Friday, 24 June 2011

Whistle Down the Wind (1961)

Mary Hayley Bell, wife of actor John Mills, used their three children, Hayley, Juliet and Jonathan as the inspiration for the main characters in her 1957 novella Whistle Down the Wind. It was probably inevitable that the film version directed by Bryan Forbes in 1961 would star Hayley Mills: not only was she at that point the most popular child star in the world, but the film's producer Richard Attenborough was also a good friend of the family. In it she gives perhaps her subtlest and most naturalistic performance, although Alan Barnes, playing her brother Charles, steals every scene he's in.
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Originally set in Sussex, the story was relocated to North Lancashire after Attenborough asked writers Willis Hall and Keith Waterhouse, in their words, to 'northernise' it. This helps to make the simple and delicate story more plausible by grounding it in a more harshly realistic setting. But the more overtly Christian parallels, such as the playground denial of Christ and the stranger standing in the shape of the cross while being searched, are less well integrated.
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Forbes, making his directorial debut, deftly handles both the adult and child performers, with Bernard Lee giving an understated and nuanced portrayal of the gruff but loving father. Filming mostly on location, with some interior scenes shot at Pinewood, Forbes contrasts location shots of the children dwarfed in the vast countryside with scenes filmed in the cramped studio barn. This is particularly effective in the film's climactic dialogue scene between Kathy and the stranger. The alternating shots of Hayley Mills and Alan Bates - she outside the barn and he inside, with only a small high window to communicate through - help make the sense of disappointment and vanquished innocence almost palpable.
A major part of the film's charm lies in the score composed by Malcolm Arnold, which features a jaunty arrangement of the traditional carol 'We Three Kings' which he humorously links to the three children. For the original soundtrack recording, the memorable theme tune was actually whistled by Richard Attenborough. Having already inspired a music video in the 1980s, in 1998 the novel and the film were turned into a West End musical by Andrew Lloyd Webber.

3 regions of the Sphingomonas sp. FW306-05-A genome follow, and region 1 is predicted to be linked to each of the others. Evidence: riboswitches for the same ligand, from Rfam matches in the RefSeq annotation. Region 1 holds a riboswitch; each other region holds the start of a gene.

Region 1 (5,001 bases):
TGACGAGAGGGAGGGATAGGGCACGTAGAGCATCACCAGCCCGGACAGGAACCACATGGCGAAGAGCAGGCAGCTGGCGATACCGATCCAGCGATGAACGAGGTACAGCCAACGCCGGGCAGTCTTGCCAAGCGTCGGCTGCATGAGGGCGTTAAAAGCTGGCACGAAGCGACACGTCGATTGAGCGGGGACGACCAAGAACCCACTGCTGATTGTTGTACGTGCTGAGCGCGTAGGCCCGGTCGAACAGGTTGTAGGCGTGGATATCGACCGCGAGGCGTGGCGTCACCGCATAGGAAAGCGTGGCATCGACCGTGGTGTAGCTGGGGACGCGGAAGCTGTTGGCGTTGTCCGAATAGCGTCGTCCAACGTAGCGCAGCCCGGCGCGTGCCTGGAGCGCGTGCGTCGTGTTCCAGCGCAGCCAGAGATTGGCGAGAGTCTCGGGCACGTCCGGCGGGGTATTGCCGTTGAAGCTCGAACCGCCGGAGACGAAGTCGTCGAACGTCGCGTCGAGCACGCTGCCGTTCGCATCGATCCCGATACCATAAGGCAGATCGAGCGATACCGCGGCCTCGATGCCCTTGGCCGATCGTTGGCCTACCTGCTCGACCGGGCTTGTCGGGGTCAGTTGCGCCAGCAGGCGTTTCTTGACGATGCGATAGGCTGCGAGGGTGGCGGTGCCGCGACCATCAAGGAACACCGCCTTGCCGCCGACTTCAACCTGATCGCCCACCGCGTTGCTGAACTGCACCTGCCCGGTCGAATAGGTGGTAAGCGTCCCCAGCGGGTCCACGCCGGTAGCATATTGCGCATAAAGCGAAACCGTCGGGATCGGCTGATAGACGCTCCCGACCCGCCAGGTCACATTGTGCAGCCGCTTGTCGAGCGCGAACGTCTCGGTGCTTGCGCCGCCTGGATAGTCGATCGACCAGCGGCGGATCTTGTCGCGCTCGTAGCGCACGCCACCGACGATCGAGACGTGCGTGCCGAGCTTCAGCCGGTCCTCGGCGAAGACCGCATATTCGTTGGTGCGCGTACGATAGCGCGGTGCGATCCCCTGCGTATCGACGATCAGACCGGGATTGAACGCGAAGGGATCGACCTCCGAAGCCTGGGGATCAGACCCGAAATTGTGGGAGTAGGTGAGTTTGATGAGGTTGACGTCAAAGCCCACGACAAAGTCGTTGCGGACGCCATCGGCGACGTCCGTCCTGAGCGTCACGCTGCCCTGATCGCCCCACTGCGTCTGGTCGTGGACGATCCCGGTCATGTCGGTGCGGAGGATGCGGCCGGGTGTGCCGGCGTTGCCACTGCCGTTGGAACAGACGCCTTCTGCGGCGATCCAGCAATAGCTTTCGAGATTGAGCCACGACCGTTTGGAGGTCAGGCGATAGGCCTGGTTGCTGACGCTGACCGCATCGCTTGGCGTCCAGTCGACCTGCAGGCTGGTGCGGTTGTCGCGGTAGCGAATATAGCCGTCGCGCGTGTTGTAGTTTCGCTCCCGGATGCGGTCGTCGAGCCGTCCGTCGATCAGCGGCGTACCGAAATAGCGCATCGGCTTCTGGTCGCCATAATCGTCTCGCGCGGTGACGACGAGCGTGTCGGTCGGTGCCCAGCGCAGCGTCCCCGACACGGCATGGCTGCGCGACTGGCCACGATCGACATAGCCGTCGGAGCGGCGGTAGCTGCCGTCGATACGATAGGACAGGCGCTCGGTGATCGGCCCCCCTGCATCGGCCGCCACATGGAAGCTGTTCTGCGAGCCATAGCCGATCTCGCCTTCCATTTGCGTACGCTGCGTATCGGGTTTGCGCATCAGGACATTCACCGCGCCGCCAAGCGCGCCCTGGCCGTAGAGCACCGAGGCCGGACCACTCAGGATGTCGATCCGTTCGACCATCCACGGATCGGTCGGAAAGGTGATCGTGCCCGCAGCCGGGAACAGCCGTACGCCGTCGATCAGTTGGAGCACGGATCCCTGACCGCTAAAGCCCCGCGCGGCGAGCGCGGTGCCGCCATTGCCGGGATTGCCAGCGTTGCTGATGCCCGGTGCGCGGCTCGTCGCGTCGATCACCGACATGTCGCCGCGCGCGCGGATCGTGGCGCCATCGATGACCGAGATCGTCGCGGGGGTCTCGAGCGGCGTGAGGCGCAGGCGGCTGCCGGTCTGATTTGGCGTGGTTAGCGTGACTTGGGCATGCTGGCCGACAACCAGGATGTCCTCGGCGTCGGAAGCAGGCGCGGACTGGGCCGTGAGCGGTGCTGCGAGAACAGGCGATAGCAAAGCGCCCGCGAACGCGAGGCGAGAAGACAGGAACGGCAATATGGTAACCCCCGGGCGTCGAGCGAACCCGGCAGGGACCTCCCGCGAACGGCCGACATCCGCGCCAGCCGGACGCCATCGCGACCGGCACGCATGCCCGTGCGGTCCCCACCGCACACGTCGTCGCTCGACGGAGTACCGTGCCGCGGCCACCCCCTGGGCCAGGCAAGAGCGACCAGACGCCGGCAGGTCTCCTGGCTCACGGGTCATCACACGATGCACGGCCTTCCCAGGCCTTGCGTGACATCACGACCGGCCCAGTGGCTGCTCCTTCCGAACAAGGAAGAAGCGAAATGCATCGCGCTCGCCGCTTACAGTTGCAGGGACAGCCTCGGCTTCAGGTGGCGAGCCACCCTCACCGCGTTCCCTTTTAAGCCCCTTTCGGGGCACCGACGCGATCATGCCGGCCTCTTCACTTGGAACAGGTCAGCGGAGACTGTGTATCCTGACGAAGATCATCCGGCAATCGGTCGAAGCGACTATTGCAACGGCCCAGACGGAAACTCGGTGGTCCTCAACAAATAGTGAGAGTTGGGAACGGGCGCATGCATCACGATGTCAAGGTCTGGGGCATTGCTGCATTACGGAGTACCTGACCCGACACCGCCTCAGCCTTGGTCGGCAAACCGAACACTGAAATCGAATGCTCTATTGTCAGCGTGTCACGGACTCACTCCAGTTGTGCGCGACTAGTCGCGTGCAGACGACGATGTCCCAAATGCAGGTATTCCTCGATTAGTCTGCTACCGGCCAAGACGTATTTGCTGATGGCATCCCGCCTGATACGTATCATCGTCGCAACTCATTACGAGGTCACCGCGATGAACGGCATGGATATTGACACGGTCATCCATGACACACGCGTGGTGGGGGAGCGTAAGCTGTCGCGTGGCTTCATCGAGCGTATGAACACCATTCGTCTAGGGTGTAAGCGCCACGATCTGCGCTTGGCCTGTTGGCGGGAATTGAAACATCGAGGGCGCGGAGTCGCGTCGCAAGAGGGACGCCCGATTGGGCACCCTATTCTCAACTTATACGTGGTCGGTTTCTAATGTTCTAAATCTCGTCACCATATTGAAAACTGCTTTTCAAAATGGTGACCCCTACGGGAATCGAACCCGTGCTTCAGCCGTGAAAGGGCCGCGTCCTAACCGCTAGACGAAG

Published by


Volume 28,No.332,September 1961,pages 126-7


Kathy Bostock, her younger sister Nan and brother Charles, their ages ranging from about fourteen to six respectively, live on a lonely Lancashire farm. Their father is a busy widower; his sister Dorothy, who runs the household, is a cross-patch. Deprived of unstinting affection, the children live a private life of their own; they rescue three kittens from drowning and a Salvation Army girl tells Charles that Jesus will look after his kitten if only Charles believes in Him. They hide the kittens in a barn and during the night Kathy returns to see if they are safe. Entering, she stumbles upon an injured man. Taking his startled cry of "Jesus Christ" as proof of the stranger's identity, she quickly recruits Nan and Charles to share her belief. The bearded man is in fact a murderer, hunted by the local police; and while he is glad to have the children's help with food and drink (bread and a bottle of Bostock's wine), he is perplexed when one of them gives him the Bible and calls it "his book". Soon the secret leaks out to all the neighbouring children and the barn is besieged by little Magi. Charles gives the man his kitten to look after, but it dies and Charles's faith is badly shaken. Finally, during Charles's birthday party, Nan unwittingly betrays the man's presence to Aunt Dorothy and the game is up. He surrenders to the police and is seen by Kathy being frisked in a crucified posture against the skyline. "He'll come again", Kathy assures a child who has arrived too late to see "Jesus".